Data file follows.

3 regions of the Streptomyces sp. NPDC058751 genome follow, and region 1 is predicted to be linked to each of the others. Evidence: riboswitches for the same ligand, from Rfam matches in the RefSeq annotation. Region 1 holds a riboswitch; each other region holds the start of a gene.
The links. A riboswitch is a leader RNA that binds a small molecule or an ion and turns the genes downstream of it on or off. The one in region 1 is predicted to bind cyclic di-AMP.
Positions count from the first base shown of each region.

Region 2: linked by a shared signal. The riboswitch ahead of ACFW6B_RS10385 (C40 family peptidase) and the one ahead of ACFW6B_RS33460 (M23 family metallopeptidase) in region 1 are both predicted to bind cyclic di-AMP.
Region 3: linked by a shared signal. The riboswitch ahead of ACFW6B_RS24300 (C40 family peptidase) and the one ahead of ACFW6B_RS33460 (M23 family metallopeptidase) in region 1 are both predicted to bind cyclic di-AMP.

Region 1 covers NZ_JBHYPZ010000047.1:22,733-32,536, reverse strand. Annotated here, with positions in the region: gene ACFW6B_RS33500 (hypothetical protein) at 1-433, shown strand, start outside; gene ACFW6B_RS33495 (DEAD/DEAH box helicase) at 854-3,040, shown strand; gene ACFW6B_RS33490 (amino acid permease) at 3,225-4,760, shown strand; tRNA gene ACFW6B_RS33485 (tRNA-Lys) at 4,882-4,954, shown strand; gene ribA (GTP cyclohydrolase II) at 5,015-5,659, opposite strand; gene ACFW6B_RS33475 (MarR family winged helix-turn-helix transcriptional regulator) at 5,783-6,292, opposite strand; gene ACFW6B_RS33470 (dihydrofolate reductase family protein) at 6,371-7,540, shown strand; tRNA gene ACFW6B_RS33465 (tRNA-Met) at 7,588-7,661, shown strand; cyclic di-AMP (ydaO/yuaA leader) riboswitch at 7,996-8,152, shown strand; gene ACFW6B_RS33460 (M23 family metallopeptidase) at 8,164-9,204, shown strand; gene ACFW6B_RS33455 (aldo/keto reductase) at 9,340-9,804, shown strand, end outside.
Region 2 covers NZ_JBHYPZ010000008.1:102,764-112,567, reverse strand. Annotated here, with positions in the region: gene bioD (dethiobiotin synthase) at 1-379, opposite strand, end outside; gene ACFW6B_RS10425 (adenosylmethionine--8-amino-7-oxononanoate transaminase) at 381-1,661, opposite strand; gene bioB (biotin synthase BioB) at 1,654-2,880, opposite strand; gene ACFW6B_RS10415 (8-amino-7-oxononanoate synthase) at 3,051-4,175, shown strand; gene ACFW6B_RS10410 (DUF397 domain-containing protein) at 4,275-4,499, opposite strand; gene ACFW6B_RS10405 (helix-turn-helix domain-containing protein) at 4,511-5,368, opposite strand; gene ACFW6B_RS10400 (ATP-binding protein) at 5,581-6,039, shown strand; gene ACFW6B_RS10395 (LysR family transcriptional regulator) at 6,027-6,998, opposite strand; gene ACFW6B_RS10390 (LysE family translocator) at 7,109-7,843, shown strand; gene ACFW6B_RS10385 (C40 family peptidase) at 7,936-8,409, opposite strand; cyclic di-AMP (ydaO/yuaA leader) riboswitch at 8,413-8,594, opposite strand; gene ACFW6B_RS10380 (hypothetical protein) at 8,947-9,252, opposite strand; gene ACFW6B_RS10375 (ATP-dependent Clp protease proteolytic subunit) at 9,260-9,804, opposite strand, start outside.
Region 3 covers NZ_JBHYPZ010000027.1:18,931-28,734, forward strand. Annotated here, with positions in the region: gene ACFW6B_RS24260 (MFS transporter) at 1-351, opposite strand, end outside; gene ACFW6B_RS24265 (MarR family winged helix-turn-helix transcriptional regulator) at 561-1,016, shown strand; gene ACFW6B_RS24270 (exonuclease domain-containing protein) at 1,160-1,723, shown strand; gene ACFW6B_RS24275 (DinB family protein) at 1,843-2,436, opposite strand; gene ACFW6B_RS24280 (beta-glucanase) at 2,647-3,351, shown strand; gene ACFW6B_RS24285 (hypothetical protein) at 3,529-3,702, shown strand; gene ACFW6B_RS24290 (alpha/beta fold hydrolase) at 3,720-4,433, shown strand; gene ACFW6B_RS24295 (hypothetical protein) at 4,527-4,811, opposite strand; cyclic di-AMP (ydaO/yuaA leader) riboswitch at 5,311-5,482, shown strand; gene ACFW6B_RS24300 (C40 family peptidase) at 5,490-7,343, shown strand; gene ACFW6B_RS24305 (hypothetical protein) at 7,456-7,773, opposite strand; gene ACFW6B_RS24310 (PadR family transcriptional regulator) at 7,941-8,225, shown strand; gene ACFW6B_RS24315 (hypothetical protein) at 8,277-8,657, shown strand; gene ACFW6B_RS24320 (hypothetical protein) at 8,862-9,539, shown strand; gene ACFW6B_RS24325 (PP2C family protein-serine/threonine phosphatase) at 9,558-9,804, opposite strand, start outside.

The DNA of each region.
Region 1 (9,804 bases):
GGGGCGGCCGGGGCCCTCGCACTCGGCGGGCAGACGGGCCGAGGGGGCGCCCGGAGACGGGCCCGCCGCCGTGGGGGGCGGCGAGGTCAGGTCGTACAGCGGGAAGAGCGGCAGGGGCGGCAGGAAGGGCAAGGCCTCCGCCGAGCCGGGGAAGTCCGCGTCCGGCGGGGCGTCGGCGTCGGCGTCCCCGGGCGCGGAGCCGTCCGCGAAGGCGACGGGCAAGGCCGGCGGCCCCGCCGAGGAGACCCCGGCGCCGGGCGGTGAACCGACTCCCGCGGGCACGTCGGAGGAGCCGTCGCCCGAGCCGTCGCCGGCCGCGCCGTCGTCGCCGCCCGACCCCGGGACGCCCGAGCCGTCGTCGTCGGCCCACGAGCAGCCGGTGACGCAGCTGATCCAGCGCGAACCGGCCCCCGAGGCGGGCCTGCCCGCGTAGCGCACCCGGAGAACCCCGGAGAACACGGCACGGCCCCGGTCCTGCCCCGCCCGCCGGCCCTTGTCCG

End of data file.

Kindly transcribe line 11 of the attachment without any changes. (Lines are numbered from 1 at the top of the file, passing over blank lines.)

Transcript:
GGGGCGGCCGGGGCCCTCGCACTCGGCGGGCAGACGGGCCGAGGGGGCGCCCGGAGACGGGCCCGCCGCCGTGGGGGGCGGCGAGGTCAGGTCGTACAGCGGGAAGAGCGGCAGGGGCGGCAGGAAGGGCAAGGCCTCCGCCGAGCCGGGGAAGTCCGCGTCCGGCGGGGCGTCGGCGTCGGCGTCCCCGGGCGCGGAGCCGTCCGCGAAGGCGACGGGCAAGGCCGGCGGCCCCGCCGAGGAGACCCCGGCGCCGGGCGGTGAACCGACTCCCGCGGGCACGTCGGAGGAGCCGTCGCCCGAGCCGTCGCCGGCCGCGCCGTCGTCGCCGCCCGACCCCGGGACGCCCGAGCCGTCGTCGTCGGCCCACGAGCAGCCGGTGACGCAGCTGATCCAGCGCGAACCGGCCCCCGAGGCGGGCCTGCCCGCGTAGCGCACCCGGAGAACCCCGGAGAACACGGCACGGCCCCGGTCCTGCCCCGCCCGCCGGCCCTTGTCCG